206 US 224 Henry Frankenberg Company v. United States
206 U.S. 224
27 S.Ct. 628
51 L.Ed. 1034
HENRY E. FRANKENBERG COMPANY, Petitioner,
Argued April 12, 1907.
Decided May 13, 1907.
Mr. Frederick W. Brooks for petitioner.
Assistant Attorney General Sanford for respondent.
Mr. Justice McKenna delivered the opinion of the court:
The question involved in this case is whether certain importations of metal beads are dutiable under paragraph 408 of the tariff act of July 24, 1897 [30 Stat. at L. 167, 189, chap. 11, U. S. Comp. Stat. 1901, pp. 1645, 1673], at 35 per cent ad valorem, or at 45 per cent ad valorem under paragraph 193.
The collector assessed them at the latter rate. The petitioner protested. Upon submission of the protest to the board of general appraisers, that board sustained the collector. Its decision was successively affirmed by the circuit court and the circuit court of appeals. 76 C. C. A. 514, 146 Fed. 63.
The applicable paragraphs are respectively as follows: 408, 'Beads of all kinds not threaded or strung, thirty-five per centum ad valorem;' 193, 'Articles or wares not specially provided for in this act, composed wholly or in part of . . . metal, and whether partly or wholly manufactured, forty-five per centum ad valorem.' There is no dispute about the character of the articles. They are metal beads, strung on cotton cords or strings. They cannot, therefore, be said to be beads 'not threaded or strung,' which paragraph 408 makes dutiable at 35 per cent, if the words of that paragraph be taken literally. But it is contended that the construction of that paragraph is dependent upon the use to which the beads are put and the purpose on account of which they are strung. It is contended, and the contention is supported by the testimony, that the beads are used in the manufacture of purses, for the embroidery of cushions and dresses; never for personal adornment; and that they are strung or threaded in bunches for the purpose of facilitating transportation, and hence, in contemplation of the statute, loose beads. To this argument the circuit court of appeals of the seventh circuit yielded. United States v. Buettner, 66 C. C. A. 289, 133 Fed. 163. It did not prevail, however, with the circuit court of appeals of the second circuit in the case at bar nor in a prior case. Steiner v. United States, 24 C. C. A. 690, 26 U. S. App. 778, 79 Fed. 1003. Notwithstanding this conflict in the circuit court of appeal, the case is in such narrow compass that an extended discussion is not necessary. It may be that the stringing of the beads has but a temporary purpose. We, however, are not at liberty to disregard the condition upon which the law makes the duty depend. Indeed, the considerations expressed by the board of appraisers make it certain that the language of paragraph 408 was deliberately used to apply only to beads actually loose. This view is supported by the testimony as well. It was testified that prior to 1897 that the terms threaded and strung beads were familiar in the importing trade, and that beads strung on 'threads for temporary use were commercially known at that time as strung beads.' And it was further testified that there was an increase in value over unstrung beads from 15 to 20 per cent on account of the labor attached to stringing.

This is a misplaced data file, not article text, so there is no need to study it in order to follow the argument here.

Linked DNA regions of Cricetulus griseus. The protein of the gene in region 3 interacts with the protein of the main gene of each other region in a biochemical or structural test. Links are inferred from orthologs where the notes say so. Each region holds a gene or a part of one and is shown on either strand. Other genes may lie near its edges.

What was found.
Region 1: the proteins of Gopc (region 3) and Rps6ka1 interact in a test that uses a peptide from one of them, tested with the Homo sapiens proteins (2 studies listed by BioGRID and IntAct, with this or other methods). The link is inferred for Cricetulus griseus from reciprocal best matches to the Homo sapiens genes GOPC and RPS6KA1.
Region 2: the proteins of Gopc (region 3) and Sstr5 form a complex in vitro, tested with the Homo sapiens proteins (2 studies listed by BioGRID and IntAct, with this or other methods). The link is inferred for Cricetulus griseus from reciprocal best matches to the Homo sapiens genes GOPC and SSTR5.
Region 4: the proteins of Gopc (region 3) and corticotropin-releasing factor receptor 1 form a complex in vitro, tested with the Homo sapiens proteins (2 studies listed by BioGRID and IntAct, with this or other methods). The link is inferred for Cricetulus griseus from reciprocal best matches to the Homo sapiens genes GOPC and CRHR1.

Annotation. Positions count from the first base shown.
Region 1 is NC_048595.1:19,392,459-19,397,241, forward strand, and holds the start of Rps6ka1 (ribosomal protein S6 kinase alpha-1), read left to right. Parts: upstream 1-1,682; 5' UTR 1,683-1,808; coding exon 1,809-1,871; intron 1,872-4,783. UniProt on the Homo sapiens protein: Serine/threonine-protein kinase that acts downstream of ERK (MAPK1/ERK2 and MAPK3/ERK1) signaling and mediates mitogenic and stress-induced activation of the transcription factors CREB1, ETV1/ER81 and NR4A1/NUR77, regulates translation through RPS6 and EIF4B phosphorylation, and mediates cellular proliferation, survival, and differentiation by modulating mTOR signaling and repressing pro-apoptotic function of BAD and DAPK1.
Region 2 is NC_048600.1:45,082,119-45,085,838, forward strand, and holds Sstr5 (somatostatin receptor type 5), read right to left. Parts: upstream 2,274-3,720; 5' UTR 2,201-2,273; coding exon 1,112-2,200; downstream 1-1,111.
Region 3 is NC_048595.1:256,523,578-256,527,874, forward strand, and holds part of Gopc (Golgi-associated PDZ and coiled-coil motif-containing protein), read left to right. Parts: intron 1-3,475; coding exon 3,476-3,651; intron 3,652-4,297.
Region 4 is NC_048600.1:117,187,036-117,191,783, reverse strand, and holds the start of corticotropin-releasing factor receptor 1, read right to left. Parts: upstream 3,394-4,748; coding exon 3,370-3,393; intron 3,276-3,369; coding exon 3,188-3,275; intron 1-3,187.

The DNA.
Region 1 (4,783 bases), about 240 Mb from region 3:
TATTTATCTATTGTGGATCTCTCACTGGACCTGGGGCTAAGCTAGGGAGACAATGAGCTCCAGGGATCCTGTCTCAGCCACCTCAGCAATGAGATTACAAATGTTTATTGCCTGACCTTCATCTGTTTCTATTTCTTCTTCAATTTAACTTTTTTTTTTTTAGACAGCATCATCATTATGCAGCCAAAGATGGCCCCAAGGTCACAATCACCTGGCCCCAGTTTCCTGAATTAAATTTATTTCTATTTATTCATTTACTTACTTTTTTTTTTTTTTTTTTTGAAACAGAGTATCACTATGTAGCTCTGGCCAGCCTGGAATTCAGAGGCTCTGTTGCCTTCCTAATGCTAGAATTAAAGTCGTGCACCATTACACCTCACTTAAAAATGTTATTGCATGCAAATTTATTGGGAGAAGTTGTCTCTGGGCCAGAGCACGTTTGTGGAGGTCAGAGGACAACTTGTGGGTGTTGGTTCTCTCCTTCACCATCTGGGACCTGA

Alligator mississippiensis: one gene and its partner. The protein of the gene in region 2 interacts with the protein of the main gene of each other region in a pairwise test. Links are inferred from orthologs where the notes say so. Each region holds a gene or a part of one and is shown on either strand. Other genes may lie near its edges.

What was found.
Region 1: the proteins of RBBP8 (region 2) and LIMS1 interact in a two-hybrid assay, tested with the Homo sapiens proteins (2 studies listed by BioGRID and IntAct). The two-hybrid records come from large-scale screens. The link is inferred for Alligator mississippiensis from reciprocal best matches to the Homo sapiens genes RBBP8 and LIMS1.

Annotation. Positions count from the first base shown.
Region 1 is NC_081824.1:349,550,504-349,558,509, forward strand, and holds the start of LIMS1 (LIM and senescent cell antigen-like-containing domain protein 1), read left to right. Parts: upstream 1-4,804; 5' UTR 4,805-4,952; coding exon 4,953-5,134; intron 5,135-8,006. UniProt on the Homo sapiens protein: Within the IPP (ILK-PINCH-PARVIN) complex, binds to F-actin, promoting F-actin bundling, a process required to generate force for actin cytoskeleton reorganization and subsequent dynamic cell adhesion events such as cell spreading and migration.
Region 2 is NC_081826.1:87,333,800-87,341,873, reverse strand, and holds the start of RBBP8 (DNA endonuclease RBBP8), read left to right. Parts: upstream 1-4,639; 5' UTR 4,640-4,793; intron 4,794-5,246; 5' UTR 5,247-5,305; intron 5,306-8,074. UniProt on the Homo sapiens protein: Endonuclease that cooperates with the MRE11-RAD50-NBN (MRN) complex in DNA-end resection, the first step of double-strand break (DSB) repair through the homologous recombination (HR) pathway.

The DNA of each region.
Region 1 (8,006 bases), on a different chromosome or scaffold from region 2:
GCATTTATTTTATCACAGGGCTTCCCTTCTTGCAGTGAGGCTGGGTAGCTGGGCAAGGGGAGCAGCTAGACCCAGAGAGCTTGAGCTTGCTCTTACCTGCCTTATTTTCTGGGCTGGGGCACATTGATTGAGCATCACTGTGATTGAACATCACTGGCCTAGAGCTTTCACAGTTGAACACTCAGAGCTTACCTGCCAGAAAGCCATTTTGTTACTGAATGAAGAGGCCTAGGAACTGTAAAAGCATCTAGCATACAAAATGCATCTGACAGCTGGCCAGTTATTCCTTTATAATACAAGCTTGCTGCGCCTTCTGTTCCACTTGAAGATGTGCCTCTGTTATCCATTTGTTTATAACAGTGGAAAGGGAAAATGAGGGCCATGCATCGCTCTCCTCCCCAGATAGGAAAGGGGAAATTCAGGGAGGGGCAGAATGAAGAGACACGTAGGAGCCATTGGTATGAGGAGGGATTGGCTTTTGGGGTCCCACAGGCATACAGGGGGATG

Mr. Justice Moody took no part in the decision of this case.